Dr. Kristi Fragnoli, an education professor at The College of Saint Rose, is serving as the first chair of the New York Council for History Education, which was created last year and will bring together a team of educators from nine New York State regions.
The New York Council for History Education is a partnership of the National Council for History Education, which provides professional and intellectual leadership to foster an engaged community committed to the teaching, learning, and appreciation of diverse histories, and the New York State Archives Partnership Trust (APT), a statewide nonprofit whose mission is to keep over 350 years of New York’s rich documentary heritage within the New York State Archives accessible and alive through education, preservation, and outreach programs. NYCHE, the new statewide council, will create networks of educators, historians, and cultural organizations and provide locally-focused professional development and outreach activities.
It is one of many activities aimed at increasing the variety of historical resources for educators to use in the classroom. In September 2019, APT announced it had received a $100,000 matching grant from the Robert David Lion Gardiner Foundation for the “Consider the Source Online: Teaching with Historical Records Project.” The statewide project will bring together teachers, cultural institutions, and content specialists to develop an online network of learning communities and access to new tools and resources created by educators, for educators. Work began on the project in September 2019 with completion anticipated in August 2021.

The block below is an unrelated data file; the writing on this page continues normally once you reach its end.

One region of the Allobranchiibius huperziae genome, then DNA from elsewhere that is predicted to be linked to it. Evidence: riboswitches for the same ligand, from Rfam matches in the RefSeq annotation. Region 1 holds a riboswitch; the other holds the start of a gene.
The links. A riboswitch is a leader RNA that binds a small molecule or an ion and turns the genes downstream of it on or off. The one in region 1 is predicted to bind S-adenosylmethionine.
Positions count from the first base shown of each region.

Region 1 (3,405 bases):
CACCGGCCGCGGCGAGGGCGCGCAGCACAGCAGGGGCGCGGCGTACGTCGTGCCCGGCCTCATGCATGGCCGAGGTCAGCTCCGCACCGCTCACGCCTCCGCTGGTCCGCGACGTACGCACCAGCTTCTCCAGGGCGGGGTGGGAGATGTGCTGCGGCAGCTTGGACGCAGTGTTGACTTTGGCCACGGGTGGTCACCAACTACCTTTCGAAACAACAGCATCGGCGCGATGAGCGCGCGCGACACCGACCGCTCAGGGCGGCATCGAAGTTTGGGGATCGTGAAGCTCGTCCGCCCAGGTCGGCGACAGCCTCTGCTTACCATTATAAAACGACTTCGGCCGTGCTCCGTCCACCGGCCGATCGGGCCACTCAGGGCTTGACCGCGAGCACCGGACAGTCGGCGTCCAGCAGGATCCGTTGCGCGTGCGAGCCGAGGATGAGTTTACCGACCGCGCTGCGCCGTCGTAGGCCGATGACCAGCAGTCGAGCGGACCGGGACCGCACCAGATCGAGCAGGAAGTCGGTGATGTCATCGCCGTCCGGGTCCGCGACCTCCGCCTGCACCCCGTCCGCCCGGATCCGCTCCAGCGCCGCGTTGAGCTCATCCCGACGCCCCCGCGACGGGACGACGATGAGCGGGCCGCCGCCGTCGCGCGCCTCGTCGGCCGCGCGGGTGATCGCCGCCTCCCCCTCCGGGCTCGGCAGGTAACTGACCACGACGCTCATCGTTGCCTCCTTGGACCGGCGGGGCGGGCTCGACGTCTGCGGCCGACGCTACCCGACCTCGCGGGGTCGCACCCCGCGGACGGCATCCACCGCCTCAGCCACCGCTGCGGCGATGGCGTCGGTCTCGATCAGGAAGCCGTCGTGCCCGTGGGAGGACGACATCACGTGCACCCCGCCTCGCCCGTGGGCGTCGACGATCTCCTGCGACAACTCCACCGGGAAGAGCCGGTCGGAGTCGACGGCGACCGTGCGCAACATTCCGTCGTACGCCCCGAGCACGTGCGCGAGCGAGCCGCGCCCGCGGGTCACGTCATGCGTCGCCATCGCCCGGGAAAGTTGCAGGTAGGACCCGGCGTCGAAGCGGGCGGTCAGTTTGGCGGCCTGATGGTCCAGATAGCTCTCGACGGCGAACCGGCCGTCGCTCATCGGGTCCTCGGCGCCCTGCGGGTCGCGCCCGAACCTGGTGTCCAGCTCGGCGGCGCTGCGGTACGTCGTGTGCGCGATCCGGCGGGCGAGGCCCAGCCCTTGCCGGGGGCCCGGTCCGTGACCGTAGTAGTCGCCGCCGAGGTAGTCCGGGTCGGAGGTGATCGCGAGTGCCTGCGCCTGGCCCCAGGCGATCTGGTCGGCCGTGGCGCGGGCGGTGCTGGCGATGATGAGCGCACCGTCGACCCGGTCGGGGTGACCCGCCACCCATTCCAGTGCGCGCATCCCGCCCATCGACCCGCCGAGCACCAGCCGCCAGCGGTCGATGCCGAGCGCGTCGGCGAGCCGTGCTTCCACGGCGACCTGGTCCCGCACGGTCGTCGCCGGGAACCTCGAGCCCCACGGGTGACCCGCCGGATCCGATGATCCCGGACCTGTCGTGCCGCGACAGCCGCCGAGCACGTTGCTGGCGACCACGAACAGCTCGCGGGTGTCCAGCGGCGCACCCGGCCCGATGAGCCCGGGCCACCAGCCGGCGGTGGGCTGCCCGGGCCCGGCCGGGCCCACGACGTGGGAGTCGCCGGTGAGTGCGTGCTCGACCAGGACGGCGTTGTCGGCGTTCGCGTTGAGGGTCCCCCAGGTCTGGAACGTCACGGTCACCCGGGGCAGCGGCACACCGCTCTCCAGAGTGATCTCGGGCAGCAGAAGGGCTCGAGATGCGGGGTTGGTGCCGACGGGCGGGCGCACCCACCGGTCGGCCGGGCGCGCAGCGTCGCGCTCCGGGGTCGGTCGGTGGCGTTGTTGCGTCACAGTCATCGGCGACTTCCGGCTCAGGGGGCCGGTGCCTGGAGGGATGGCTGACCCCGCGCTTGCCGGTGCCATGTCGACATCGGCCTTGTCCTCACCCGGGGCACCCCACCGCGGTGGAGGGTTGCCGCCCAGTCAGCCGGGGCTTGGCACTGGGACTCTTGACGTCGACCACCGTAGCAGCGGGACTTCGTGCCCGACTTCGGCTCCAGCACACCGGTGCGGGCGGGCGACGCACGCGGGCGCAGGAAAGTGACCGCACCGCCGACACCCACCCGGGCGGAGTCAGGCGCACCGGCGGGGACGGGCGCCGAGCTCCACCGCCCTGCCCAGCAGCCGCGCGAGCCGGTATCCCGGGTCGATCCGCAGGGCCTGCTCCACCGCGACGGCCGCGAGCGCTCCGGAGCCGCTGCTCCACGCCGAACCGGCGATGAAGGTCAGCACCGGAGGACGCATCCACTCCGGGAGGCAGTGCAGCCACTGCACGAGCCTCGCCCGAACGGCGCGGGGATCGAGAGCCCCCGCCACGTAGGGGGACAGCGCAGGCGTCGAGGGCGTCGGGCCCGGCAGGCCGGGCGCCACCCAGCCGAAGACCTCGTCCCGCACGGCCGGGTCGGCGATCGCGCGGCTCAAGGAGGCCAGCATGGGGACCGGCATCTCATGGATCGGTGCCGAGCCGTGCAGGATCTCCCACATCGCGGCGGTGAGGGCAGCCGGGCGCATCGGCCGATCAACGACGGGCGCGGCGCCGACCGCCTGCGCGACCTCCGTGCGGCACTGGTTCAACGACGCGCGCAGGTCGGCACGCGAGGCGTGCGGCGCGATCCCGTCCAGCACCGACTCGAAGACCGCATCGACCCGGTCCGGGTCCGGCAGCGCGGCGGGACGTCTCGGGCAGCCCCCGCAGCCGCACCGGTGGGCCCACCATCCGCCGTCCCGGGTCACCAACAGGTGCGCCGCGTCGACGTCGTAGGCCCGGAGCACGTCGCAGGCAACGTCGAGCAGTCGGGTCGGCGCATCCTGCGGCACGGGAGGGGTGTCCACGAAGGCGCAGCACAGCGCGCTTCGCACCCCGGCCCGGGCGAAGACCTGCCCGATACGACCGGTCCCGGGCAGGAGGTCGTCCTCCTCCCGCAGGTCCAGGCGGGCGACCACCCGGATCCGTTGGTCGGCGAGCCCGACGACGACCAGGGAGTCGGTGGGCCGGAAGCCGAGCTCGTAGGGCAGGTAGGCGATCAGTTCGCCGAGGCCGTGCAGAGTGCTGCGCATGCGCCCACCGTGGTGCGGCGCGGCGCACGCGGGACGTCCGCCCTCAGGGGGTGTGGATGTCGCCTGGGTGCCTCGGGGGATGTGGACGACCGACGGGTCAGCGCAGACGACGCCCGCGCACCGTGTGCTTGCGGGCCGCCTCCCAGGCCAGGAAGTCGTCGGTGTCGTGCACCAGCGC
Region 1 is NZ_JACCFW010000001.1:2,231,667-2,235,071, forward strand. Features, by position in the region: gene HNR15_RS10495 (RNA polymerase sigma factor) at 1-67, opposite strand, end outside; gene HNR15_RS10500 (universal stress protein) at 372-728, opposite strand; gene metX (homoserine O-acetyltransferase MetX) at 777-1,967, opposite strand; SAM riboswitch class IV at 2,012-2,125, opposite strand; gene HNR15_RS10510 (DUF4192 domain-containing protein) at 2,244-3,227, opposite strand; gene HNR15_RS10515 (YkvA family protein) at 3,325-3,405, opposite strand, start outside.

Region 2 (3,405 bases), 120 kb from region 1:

“As a professor teaching the next generation of K-12 educators, I stress the importance of using resources that offer multiple perspectives,” Fragnoli said. “‘Consider the Source Online’ is an ideal project to provide examples of well-rounded lesson plans offering local, state and national perspectives by using primary sources from local repositories and the State Archives.”
Fragnoli teaches within the undergraduate- and graduate-level programs at Saint Rose, including adolescent, childhood, and special education certification programs. She was the lead educator as part of the New York State Archives’ “Throughout the Age,” a web-based teacher resource. This web resource was awarded the American Association for State and Local Leadership in History Award of Merit. Fragnoli was awarded the Bruce W. Dearstyne Annual Archives Award: Excellence in Educational Use of Historical Records.
She has presented at international, national, state, and regional conferences for the National Council of Social Studies, the National Council of History Education, and the American Association of College for Teacher Education. Her research interests include white racial identity, civic literacy, and historical document analysis.